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  • Letter
  • Open Access

Bougie-in-channel intubation technique

Critical Care201822:253

https://doi.org/10.1186/s13054-018-2184-9

  • Received: 21 August 2018
  • Accepted: 11 September 2018
  • Published:

The Letter to this article has been published in Critical Care 2018 22:334

Dear Editor,

Compared with elective endotracheal intubation for surgery, emergency endotracheal intubation for critically ill patients is more difficult because of the poor cardiorespiratory reserve of patients, stress and urgency of intubation, and environmental limitations outside of the operation theatre setting. Therefore, emergency intubation has higher complication rates and lower first-attempt success [1, 2]. Methods used to facilitate intubation include videolaryngoscopes and bougies [2, 3], and bougie use improves first-attempt intubation success compared with stylet use [4].

Although videolaryngoscopy often improves vocal cord visualization, intubation success does not seem to improve when adding videolaryngoscopy to bougie use. Better visualization does not ensure easier intubation, as insertion of the bougie into the trachea would still require optimal neck positioning and a straight oral-pharyngeal-laryngeal axis [5]. Channeled blades attached to hyperangulated videolaryngoscopes can overcome the limitation of neck positioning as the channel can guide a bougie toward the glottic opening. The bougie then can be shifted laterally out of the channel, allowing a large (size 7 or greater) endotracheal tube to be railroaded and rotated easily.

Since June 2018, we started to use the channeled blade of the King Vision videolaryngoscope (Ambu A/S, Ballerup, Denmark) in the following 16-step fashion (Fig. 1). Twenty-five respiratory therapists were introduced to the bougie-in-channel technique via a 15-min tutorial and demonstration. Of these therapists, who have never performed endotracheal intubation before, 24 successfully intubated a manikin within 2 min each and one therapist intubated at a second attempt. This technique has been rolled out in our medical intensive care unit with first-attempt success among the first 10 patients, and a formal audit is in progress.
Fig. 1
Fig. 1

Bougie-in-channel intubation technique. a Attach the disposable channeled blade to the videolaryngoscope. b Allow the patient’s neck to be in the neutral position. c Insert the videolaryngoscope into the oral cavity and visualize the glottic opening. d Insert the flexible bougie into the guiding channel of the disposable videolaryngoscope blade (that is, bougie-in-channel technique). e Advance the flexible bougie into the trachea. f While holding the videolaryngoscope in place, shift the bougie laterally out of the channel. g While holding the videolaryngoscope in place, railroad a lubricated endotracheal tube down the bougie until resistance is felt at the arytenoids and then pull the endotracheal tube back by about 2 cm. h While holding the videolaryngoscope in place, rotate the endotracheal tube 90° toward the patient’s left side (the bougie must be allowed to freely rotate together with the tube). i While holding the videolaryngoscope in place, advance the endotracheal tube until the black indicator line is at the level of the vocal cords. j While holding the videolaryngoscope in place, rotate the endotracheal tube back to the neutral position. k While holding the videolaryngoscope in place, remove the bougie. l While holding the videolaryngoscope in place, inflate the cuff. m While holding the videolaryngoscope in place, connect the tube to a ventilation device. n While holding the videolaryngoscope in place, confirm ventilation by chest auscultation. o Remove the videolaryngoscope. p Secure the endotracheal tube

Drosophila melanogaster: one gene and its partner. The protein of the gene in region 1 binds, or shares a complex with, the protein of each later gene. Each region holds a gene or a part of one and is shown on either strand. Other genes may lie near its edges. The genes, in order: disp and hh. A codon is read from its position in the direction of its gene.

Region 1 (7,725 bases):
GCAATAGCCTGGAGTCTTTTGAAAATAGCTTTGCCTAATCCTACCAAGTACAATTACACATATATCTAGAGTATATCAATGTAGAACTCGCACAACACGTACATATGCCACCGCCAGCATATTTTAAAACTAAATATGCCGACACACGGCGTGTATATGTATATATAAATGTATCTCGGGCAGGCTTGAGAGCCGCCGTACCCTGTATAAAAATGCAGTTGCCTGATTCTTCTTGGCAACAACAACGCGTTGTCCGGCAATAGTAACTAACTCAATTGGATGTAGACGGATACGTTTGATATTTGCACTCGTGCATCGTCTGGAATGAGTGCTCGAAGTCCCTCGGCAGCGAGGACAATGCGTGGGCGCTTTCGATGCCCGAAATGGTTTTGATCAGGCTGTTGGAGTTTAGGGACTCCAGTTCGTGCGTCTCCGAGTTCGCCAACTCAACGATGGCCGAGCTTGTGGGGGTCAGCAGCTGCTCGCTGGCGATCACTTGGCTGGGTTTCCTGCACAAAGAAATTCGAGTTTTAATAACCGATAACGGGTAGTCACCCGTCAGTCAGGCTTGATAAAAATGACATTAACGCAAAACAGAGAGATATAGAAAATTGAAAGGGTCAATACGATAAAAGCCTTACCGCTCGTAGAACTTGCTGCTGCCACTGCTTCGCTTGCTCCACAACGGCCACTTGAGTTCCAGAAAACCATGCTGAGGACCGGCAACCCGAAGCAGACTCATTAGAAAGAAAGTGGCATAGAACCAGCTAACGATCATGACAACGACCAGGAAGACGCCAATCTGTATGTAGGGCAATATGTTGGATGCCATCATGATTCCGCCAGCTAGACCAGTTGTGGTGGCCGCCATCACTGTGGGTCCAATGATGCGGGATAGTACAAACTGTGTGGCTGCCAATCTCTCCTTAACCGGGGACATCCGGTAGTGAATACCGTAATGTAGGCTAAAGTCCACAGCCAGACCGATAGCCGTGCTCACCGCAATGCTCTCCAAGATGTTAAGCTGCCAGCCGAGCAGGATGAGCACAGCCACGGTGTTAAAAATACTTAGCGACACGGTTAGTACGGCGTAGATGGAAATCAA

Declarations

Acknowledgments

The authors would like to thank Alfredo Pineda for assisting with taking photos.

Authors’ contributions

KCS and JT conceived the study, participated in its design and coordination, and drafted the manuscript. KCS, ME, RC, SHW, JS, and JT jointly conducted training and implemented the bougie-in-channel intubation technique in our intensive care unit. All authors read and approved the final manuscript.

Ethics approval and consent to participate

Not applicable.

Consent for publication

Not applicable.

Competing interests

The authors declare that they have no competing interests.

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Authors’ Affiliations

(1)
Division of Respiratory and Critical Care Medicine, University Medicine Cluster, National University Hospital, 1E Kent Ridge Road, NUHS Tower Block Level 10, Singapore, 119228, Singapore
(2)
Division of Critical Care, National University Hospital, 1E Kent Ridge Road, NUHS Tower Block Level 10, Singapore, 119228, Singapore

References

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Copyright

© The Author(s). 2018

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